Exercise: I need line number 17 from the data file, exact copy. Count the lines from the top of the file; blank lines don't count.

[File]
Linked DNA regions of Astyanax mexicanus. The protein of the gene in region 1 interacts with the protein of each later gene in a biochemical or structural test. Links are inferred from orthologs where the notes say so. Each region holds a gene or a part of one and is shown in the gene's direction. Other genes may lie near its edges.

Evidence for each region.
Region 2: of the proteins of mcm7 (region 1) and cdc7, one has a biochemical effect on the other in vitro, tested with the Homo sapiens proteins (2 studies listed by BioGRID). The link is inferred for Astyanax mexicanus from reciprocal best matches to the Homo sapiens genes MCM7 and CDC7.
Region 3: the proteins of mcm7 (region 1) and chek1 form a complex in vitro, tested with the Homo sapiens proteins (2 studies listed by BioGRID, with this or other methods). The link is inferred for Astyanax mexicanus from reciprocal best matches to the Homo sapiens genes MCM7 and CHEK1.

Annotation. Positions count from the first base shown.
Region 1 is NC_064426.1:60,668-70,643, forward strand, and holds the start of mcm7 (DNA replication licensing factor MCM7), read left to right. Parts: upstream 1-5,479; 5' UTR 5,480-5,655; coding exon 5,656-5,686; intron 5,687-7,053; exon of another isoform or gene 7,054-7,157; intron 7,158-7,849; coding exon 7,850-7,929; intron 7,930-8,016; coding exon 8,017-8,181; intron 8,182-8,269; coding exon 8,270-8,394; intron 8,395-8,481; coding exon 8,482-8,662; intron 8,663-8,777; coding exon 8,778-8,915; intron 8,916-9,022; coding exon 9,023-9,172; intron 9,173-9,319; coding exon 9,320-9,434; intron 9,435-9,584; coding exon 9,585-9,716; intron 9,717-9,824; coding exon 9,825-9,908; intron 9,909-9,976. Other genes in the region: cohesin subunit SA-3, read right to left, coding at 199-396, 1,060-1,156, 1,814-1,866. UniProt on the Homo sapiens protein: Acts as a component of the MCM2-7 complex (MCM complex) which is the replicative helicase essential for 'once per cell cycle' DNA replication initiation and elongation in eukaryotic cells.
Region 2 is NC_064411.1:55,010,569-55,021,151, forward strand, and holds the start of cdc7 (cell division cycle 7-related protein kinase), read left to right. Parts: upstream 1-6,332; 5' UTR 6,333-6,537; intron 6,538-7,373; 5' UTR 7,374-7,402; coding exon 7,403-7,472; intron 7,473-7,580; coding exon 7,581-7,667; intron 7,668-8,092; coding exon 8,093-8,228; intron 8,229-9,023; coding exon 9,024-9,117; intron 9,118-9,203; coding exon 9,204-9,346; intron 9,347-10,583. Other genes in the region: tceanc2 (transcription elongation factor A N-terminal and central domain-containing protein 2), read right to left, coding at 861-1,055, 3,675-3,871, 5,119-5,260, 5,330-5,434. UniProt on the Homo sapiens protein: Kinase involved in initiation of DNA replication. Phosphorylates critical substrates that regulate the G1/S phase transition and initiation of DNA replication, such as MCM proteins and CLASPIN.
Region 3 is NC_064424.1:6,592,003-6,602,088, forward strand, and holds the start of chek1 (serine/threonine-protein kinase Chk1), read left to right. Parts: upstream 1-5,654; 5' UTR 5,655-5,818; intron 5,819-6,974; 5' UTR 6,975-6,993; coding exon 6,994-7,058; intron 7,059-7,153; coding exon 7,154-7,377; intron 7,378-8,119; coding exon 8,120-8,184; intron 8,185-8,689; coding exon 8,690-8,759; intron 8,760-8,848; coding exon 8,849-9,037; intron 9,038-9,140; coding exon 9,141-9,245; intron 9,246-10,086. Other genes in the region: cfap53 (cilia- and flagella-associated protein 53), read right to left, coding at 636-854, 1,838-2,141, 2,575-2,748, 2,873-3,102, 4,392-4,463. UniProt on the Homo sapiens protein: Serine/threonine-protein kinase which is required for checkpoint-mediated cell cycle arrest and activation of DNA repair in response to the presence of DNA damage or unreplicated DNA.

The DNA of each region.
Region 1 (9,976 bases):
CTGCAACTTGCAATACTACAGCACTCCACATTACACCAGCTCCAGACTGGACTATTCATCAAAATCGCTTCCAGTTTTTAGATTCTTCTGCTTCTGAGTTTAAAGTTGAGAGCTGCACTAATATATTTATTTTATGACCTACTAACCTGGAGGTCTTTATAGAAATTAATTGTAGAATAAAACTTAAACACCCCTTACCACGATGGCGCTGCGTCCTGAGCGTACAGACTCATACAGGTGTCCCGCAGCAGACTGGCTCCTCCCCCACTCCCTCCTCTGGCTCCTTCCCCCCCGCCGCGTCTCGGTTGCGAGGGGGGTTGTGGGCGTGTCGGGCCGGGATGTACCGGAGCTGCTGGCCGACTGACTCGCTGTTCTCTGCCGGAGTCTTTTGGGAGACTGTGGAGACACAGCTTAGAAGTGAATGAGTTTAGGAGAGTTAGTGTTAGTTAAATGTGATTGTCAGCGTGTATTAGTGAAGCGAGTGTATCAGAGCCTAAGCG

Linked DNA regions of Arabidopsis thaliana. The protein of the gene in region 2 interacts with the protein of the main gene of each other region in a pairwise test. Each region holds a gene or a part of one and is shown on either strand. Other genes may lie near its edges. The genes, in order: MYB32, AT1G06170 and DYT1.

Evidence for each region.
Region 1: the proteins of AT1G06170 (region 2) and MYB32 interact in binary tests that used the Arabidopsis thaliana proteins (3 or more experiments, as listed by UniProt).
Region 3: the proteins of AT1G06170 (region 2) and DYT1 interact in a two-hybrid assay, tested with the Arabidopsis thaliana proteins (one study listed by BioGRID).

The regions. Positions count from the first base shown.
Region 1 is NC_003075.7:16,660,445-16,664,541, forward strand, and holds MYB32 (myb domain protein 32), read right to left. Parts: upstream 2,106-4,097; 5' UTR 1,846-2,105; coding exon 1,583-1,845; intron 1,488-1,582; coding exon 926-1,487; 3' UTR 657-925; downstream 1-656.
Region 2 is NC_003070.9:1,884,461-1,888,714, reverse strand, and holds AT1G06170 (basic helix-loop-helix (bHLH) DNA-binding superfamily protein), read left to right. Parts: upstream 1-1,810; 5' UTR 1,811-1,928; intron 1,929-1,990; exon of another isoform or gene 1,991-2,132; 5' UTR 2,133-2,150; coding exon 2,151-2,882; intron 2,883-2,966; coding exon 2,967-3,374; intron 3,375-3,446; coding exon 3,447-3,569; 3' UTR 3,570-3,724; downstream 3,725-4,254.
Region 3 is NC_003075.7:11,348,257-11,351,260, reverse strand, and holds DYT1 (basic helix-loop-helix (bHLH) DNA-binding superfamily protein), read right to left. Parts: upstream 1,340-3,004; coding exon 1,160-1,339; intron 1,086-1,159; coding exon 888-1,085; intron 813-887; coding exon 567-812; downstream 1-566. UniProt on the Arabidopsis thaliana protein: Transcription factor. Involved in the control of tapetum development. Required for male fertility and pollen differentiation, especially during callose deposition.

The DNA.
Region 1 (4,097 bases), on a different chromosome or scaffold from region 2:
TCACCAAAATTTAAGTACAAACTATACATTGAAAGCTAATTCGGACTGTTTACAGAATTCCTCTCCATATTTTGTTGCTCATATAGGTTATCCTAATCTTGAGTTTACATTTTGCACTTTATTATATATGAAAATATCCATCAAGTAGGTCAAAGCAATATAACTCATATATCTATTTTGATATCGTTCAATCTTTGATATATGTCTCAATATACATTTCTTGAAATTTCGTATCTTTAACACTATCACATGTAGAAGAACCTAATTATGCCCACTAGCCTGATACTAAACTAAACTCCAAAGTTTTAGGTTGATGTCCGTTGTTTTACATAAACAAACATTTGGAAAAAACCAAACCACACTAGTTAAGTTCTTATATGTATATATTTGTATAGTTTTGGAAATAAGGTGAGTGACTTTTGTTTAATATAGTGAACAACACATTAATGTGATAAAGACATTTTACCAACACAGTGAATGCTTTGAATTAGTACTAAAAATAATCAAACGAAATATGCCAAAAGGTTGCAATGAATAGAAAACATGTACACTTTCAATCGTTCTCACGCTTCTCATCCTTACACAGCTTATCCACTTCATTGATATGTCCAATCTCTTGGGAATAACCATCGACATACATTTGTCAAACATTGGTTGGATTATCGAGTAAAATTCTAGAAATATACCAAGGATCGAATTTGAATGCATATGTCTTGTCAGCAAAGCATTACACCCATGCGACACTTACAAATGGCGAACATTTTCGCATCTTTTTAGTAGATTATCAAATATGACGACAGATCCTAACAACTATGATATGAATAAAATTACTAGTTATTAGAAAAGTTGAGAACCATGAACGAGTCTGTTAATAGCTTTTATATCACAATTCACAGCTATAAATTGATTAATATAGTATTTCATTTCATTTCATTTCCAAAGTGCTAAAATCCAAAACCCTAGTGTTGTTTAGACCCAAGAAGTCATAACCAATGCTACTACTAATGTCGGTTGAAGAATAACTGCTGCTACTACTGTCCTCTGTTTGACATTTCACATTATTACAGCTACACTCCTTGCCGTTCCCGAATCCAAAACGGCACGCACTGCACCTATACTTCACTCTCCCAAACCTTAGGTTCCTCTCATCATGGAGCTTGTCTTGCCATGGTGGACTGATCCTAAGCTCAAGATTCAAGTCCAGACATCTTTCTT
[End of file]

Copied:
Region 1 is NC_003075.7:16,660,445-16,664,541, forward strand, and holds MYB32 (myb domain protein 32), read right to left. Parts: upstream 2,106-4,097; 5' UTR 1,846-2,105; coding exon 1,583-1,845; intron 1,488-1,582; coding exon 926-1,487; 3' UTR 657-925; downstream 1-656.